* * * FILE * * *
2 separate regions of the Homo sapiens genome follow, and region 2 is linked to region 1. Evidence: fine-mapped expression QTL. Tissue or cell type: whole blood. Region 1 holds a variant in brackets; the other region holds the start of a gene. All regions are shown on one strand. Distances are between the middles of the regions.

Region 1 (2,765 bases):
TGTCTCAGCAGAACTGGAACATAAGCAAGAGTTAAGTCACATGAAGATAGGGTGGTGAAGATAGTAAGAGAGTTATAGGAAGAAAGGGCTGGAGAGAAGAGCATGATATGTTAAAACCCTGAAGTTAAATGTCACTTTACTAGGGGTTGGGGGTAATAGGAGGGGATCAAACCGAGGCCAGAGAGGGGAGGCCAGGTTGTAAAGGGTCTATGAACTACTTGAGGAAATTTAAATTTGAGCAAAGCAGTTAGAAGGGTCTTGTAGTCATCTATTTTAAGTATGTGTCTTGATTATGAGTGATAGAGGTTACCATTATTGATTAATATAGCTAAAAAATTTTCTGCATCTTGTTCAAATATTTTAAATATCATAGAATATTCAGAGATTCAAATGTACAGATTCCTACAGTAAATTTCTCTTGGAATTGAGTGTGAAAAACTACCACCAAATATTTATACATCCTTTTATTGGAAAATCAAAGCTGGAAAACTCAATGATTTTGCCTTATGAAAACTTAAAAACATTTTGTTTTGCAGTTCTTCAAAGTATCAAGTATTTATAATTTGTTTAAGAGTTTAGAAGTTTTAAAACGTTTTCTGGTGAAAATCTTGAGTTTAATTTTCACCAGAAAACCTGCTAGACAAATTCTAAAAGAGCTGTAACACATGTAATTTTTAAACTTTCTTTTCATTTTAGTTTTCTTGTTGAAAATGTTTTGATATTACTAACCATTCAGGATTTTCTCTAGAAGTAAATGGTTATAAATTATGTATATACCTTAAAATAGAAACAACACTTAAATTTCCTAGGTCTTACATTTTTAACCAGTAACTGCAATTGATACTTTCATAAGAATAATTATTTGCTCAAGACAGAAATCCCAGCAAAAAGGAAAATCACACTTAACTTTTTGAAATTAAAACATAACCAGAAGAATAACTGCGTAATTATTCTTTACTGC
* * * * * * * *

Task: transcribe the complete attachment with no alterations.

2 separate regions of the Homo sapiens genome follow, and region 2 is linked to region 1. Evidence: fine-mapped expression QTL. Tissue or cell type: whole blood. Region 1 holds a variant in brackets; the other region holds the start of a gene. All regions are shown on one strand. Distances are between the middles of the regions.

Region 1 (2,765 bases):
TGTCTCAGCAGAACTGGAACATAAGCAAGAGTTAAGTCACATGAAGATAGGGTGGTGAAGATAGTAAGAGAGTTATAGGAAGAAAGGGCTGGAGAGAAGAGCATGATATGTTAAAACCCTGAAGTTAAATGTCACTTTACTAGGGGTTGGGGGTAATAGGAGGGGATCAAACCGAGGCCAGAGAGGGGAGGCCAGGTTGTAAAGGGTCTATGAACTACTTGAGGAAATTTAAATTTGAGCAAAGCAGTTAGAAGGGTCTTGTAGTCATCTATTTTAAGTATGTGTCTTGATTATGAGTGATAGAGGTTACCATTATTGATTAATATAGCTAAAAAATTTTCTGCATCTTGTTCAAATATTTTAAATATCATAGAATATTCAGAGATTCAAATGTACAGATTCCTACAGTAAATTTCTCTTGGAATTGAGTGTGAAAAACTACCACCAAATATTTATACATCCTTTTATTGGAAAATCAAAGCTGGAAAACTCAATGATTTTGCCTTATGAAAACTTAAAAACATTTTGTTTTGCAGTTCTTCAAAGTATCAAGTATTTATAATTTGTTTAAGAGTTTAGAAGTTTTAAAACGTTTTCTGGTGAAAATCTTGAGTTTAATTTTCACCAGAAAACCTGCTAGACAAATTCTAAAAGAGCTGTAACACATGTAATTTTTAAACTTTCTTTTCATTTTAGTTTTCTTGTTGAAAATGTTTTGATATTACTAACCATTCAGGATTTTCTCTAGAAGTAAATGGTTATAAATTATGTATATACCTTAAAATAGAAACAACACTTAAATTTCCTAGGTCTTACATTTTTAACCAGTAACTGCAATTGATACTTTCATAAGAATAATTATTTGCTCAAGACAGAAATCCCAGCAAAAAGGAAAATCACACTTAACTTTTTGAAATTAAAACATAACCAGAAGAATAACTGCGTAATTATTCTTTACTGC